I have this nasty habit of making, what I think are, casual remarks that lead to a bit of controversy. In my last column, I wrote: “Putting key phrases in image ALT tags or comment tags does little good.”
A couple people thought that wasn’t right. For example, IslandsT wrote:
I like the rest of your ideas and they are great except this one:- ‘Putting key phrases in image ALT tags does little good’. Only little good? Do you know that this is one of the most important factors in SEO nowadays? Image search is so important and can always helps us to get extra traffic to our online blog. My point of reference is so often connected to the concept that search engine optimization primarily refers to the blue text links in the search engines. That is an outdated perspective.
SEO (define) takes so many shapes these days. That doesn’t make this conversation as clear and straightforward as one might like, however.
SEO refers to many things:
- Video optimization
- Local optimization
- Real-time optimization
- And most definitely, image optimization
This fact came home to me this past week when a new client discussed all the traffic they were getting from image search.
I’m not talking about some hip hop music site. These people fabricate a niche, industrial product. Only people that knew about this industry would do searches for these kinds of products.
Image search is becoming a significant driver of traffic.
This is amusing because, not long ago, clients were asking me how to stop search engines from indexing their images. They didn’t want all that pesky server traffic.
If that line of thinking makes sense to you, the easiest way of stopping search engines from indexing your images is adding something like this to your robots.txt file.
If your images are all located in a single directory such as “images,” this little bit of code will pretty much stop all those nosy search spiders from finding all your juicy images.
You can also specifically designate the Google image spider to stop accessing any of your site using this code in your robots.txt file:
Just don’t somehow mash those two pieces of code together. I highly discourage something like this:
That will save you a ton of server traffic by telling all search spiders to not bother spidering or indexing anything in your site.
All that said, you would have to make a pretty strong case to me as to why in the world you wouldn’t want image search traffic. The point of your Web site is to market your business. While image search takes a bit of “out-of-the-box” thinking, it doesn’t take a mental giant to arrive at the conclusion: traffic is traffic.
So, how do you go about scooping up all this image search traffic?
Fortunately for us, Google has done a nice job laying out all the general tips and tricks.
Here are the highlights, which culminates as the four keys to image search optimization success:
- Create detailed, informative file names. If you upload images from your camera, they are often named things like: img00234.JPG. This doesn’t tell anything about the image. A better option would be something like: hp-95-ink-cartridge.jpg.
- Create detailed, informative image alt tags. With our ink cartridge example, you might say something like: <img src=”hp-95-ink-cartridge.jpg” alt=”Remanufactured, compatible HP 95 Tri-color Ink Cartridge” />.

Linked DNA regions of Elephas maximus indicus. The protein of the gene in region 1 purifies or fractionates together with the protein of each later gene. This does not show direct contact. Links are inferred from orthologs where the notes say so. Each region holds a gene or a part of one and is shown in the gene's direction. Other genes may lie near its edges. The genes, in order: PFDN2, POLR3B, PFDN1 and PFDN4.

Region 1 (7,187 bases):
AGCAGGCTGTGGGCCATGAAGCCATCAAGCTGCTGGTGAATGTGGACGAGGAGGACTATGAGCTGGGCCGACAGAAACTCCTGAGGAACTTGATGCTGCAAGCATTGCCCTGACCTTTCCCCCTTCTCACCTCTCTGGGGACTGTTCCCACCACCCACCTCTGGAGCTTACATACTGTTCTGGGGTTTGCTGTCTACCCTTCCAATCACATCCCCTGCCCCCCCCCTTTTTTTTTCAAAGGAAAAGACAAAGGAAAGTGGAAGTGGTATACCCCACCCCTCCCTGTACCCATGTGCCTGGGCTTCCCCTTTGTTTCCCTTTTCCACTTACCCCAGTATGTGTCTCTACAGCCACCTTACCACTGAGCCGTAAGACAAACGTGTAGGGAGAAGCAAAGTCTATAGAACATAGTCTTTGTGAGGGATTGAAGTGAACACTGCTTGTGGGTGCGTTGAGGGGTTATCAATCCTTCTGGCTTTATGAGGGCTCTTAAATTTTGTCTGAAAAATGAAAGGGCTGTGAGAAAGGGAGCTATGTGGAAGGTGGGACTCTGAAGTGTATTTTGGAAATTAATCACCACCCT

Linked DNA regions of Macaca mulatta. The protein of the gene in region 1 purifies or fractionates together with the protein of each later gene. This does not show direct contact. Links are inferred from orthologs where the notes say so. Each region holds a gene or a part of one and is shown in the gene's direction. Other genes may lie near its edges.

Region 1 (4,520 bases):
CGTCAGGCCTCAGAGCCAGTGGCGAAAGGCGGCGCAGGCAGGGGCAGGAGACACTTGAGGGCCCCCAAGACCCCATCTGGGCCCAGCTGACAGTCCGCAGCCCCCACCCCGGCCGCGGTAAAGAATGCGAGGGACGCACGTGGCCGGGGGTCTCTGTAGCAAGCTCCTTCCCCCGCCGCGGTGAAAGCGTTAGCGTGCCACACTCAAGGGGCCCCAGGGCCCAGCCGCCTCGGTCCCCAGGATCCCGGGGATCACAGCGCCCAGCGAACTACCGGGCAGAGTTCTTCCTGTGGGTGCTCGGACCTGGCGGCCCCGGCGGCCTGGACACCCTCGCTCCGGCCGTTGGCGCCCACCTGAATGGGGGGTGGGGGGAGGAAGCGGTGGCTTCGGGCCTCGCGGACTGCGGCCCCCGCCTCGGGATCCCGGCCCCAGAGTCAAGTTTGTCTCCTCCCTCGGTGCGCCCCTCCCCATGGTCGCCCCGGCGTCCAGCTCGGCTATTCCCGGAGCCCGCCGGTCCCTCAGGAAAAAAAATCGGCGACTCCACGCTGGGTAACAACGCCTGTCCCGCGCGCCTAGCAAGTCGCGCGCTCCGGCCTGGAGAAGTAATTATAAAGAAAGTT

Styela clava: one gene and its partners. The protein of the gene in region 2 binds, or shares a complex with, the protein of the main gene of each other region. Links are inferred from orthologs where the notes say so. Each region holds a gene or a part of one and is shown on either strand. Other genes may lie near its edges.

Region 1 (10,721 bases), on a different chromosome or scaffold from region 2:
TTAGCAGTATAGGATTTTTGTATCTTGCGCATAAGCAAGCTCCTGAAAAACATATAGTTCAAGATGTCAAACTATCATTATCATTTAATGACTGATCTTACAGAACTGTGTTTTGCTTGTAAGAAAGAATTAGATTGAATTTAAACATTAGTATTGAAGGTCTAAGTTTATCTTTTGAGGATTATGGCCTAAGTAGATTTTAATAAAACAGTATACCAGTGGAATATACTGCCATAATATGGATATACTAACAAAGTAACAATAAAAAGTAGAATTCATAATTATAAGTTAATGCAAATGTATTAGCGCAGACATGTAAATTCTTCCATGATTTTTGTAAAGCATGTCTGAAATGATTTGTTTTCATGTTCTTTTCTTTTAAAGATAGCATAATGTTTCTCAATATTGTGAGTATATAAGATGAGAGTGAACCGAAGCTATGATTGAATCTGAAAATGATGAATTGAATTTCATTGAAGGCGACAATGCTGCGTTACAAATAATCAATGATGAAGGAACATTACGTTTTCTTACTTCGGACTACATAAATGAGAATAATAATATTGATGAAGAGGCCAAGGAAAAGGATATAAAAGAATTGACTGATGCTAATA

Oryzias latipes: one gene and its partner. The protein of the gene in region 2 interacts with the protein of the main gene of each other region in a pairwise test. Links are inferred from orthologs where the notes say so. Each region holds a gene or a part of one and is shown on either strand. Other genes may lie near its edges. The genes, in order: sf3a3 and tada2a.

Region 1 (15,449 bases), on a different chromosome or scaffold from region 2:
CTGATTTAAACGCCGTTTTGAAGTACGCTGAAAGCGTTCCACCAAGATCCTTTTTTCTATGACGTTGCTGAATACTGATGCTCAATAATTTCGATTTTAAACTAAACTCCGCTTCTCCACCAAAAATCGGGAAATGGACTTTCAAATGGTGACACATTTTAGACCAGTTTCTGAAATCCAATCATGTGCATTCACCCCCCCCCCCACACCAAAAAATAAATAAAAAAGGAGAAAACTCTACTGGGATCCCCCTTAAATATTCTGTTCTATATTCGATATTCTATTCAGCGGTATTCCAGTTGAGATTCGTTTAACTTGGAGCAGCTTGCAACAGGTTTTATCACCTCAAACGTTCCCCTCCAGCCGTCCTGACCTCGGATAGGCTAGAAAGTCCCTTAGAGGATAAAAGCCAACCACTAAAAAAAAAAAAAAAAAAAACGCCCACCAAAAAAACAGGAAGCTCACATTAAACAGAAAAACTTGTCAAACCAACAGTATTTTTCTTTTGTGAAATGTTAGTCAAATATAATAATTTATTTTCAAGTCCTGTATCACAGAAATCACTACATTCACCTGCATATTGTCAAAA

But you also don’t want to go overboard with something like this: <img src=”hp-95-ink-cartridge.jpg” alt=”COMPATIBLE HP 95 Tri-color Ink Cartridge. This is a Remanufactured HP 95 (C8766WN) Color Inkjet cartridge. For HP Deskjet, OfficeJet, PSC, Photosmart printers.” />
You run the risk of looking like you’re stuffing key words in the alt tag. This could throw up a spam flag.
- Create detailed, informative anchor text. Anchor text (the text pages use to link to your site) gives the search engines a clear understanding of where they’re about to go. So, if our HP Ink Cartridge page had a link to it from another page on your site, you might link to it like this: HP 95 Tri-color Ink Cartridge.
- Create clear context for your image. Google says it best:
Wherever possible, it’s a good idea to make sure that images are placed near the relevant text. In addition, we recommend providing good, descriptive titles and captions for your images.
People rarely make use of the title attribute for images. The w3schools.com describes its use like this:
The alt attribute is meant to be used as an alternative text if the image is not available, not as a mouse-over text. To show a mouse-over text on images or image-maps, use the title attribute, like this: <img src=”angry.gif” title=”Angry face” alt=”Angry face” />.
Google is clearly stating that the title attribute plays a role in optimization, so I strongly encourage you to consider using it.
According to w3.org, there is no HTML element for a caption. So, you might do something like this:
<img src=”hp-95-ink-cartridge.jpg” title=”Remanufactured, compatible HP 95 Tri-color Ink Cartridge” alt=”Remanufactured, compatible HP 95 Tri-color Ink Cartridge” />
COMPATIBLE HP 95 Tri-color Ink Cartridge. This is a Remanufactured HP 95 (C8766WN) Color Inkjet cartridge. For HP Deskjet, OfficeJet, PSC, Photosmart printers.
Taking time to do these things could significantly help you get a bunch more image search traffic.
In part one a few weeks ago, we discussed what brand TLDs (top level domains) are, which brands are applying for them and why they might be important. Today, we’ll take an in-depth look at the potential benefits for brands, and explore the challenges brand TLDs could help solve.
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